Georges Bataille theorized that eroticism lies in the meeting of sexual desire and the transgression of the forbidden. As death remains the ultimate taboo, true eroticism becomes about the transgression of the ephemeral life and entering a perverted sense of grace. No film better embodies this quest for immortality than Nagisa Ôshima’s In the Realm of the Senses, based on the true story of Sada Abe, a Japanese woman who asphyxiated her lover and then cut off his penis and testicles. As the first part of a double feature including Stanley Kubrick’s Eyes Wide Shut, the film made for a perfect end to the Cinémathèque québécoise’s History of Eroticism program.
The sexual obsession at the heart of In the Realm of the Senses works against all sense of survival. Rather than equating madly obsessed lovers as animalistic, Oshima’s narrative presents them as tangibly human. While some animals die shortly after they mate (and an outlier marsupial literally mates until it dies), the quality of sexual obsession seems to be a human pursuit. More than just the quest for pleasure, the acts depicted by Oshima transcend any physical needs and reach towards a spiritual one. Abe’s story has not only attained the status of a cautionary tale, but has integrated itself so deeply within the realms of philosophy and art that Abe has, in effect, transcended her own death.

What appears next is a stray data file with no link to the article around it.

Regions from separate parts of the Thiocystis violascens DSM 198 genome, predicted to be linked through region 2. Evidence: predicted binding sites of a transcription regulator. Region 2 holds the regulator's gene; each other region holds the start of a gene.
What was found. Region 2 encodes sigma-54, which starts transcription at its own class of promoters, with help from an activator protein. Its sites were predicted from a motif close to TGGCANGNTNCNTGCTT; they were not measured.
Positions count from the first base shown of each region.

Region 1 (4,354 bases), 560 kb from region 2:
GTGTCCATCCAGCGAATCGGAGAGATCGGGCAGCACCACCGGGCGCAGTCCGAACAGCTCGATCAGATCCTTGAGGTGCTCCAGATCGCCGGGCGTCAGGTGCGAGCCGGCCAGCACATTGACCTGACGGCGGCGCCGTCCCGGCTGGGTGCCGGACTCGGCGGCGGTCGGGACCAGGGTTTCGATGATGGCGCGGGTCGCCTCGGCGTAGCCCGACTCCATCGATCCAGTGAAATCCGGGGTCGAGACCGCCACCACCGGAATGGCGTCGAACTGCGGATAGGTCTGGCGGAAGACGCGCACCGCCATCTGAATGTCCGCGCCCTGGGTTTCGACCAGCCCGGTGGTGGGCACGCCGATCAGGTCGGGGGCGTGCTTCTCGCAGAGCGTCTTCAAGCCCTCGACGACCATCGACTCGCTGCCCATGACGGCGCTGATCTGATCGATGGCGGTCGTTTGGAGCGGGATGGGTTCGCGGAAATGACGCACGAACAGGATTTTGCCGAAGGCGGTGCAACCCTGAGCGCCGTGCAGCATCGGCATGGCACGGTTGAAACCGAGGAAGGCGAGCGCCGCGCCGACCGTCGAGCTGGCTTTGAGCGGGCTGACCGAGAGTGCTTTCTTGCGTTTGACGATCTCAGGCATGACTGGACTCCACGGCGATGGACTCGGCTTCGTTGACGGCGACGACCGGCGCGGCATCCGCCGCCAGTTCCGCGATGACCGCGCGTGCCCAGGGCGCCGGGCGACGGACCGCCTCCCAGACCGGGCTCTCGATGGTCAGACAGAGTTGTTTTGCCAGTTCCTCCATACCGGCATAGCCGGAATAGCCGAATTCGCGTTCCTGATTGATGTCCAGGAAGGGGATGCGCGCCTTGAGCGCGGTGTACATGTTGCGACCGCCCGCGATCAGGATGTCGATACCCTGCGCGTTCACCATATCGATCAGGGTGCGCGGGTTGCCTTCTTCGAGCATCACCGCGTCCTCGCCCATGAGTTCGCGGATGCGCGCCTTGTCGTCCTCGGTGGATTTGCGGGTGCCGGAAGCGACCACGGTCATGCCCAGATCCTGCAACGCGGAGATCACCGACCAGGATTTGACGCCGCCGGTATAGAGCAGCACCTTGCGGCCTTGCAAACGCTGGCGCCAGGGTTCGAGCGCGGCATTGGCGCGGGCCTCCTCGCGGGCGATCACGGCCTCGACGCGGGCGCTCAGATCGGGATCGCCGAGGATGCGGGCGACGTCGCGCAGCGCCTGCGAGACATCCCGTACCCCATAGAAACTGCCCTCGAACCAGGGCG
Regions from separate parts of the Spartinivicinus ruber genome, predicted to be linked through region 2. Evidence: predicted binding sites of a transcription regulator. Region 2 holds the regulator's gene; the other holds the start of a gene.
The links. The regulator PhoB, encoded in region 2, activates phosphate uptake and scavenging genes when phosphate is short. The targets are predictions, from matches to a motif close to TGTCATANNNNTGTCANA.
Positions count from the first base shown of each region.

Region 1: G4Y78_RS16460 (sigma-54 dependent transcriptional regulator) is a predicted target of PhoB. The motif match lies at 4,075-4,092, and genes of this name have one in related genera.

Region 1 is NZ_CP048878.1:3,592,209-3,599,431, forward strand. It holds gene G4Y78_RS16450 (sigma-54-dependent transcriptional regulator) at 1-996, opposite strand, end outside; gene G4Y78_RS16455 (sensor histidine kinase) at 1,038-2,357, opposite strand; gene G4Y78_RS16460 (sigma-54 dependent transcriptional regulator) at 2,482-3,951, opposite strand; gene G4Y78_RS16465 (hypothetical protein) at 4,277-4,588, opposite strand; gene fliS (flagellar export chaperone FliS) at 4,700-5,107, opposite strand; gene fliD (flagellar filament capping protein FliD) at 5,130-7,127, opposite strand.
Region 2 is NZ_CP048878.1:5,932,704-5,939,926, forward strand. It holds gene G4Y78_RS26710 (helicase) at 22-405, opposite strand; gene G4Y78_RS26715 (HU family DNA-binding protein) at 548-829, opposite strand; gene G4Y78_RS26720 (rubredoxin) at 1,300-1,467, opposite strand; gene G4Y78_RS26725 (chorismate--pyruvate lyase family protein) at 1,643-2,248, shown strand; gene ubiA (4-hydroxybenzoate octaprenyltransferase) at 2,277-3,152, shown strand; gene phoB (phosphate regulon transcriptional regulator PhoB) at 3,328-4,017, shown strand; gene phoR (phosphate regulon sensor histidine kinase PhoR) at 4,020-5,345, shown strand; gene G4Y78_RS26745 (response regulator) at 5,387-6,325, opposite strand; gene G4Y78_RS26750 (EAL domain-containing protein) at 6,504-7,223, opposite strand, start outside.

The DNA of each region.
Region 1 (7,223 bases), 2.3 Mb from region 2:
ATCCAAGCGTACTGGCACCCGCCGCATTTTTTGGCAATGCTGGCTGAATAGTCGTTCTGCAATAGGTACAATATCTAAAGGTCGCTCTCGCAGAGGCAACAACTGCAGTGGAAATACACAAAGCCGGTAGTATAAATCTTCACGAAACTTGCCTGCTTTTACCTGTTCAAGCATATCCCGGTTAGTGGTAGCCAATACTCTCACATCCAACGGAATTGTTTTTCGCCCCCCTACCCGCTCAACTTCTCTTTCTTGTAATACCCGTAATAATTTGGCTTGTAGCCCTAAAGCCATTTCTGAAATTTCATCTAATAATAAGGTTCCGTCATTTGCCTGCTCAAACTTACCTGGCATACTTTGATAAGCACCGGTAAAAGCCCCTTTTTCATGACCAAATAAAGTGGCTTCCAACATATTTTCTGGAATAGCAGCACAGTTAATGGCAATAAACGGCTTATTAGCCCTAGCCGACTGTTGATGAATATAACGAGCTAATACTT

The unsimulated sex scenes become integral to Oshima’s vision, connecting the truth of real sex to the transgression of depicting the human figure on screen. In The Realm of the Senses is not pornography, however, as the subgenre has never been a narrative form. Adult films are about performance above all else, in the sense of both representing a literal action and the act of staging something understood to be fake. The veil of artificiality lets a willing audience engage with the unsimulated sexual acts at a comfortable distance, where they are able to enjoy the material as a tool for gratification. Too much intimacy elicits more discomfort than pleasure, and as Oshima’s work engages with unsimulated acts, he intimately challenges the label of pornography. In presenting real sex, Oshima transgresses on the forbidden nature of sexuality as a private and personal experience. In the Realm of the Senses acts consciously to break down taboos to liberate the audience from their own obsessions.
Rather than reach for eroticism, however, Oshima tries to transcend it. Erotic desire connected to death not only offers a moral problem but a deeply spiritual one within his work. Unlike Bataille, who saw eroticism as a kind of human poetry, Oshima sees it as a more destructive force. The indulgence in a transgressive desire does not achieve a higher sense of being but refutes the warmth and pleasures of the mortal life. Sex itself, removed from the tangled obsessions of the erotic, becomes a symbol of life and pleasure rather than a self-effacing tool propelling us towards our own deaths. In the forbidden, Oshima reveals the fear of our own meaninglessness and our inability to face death as a certainty.
Justine Smith (@redroomrantings) lives and writes in Montreal, Quebec. She has a bachelor’s degree in Film Studies and a passionate hunger for all kinds of cinema. Along with writing for Vague Visages, she has written for Vice Canada, Cleo: A Feminist Journal and Little White Lies Magazine.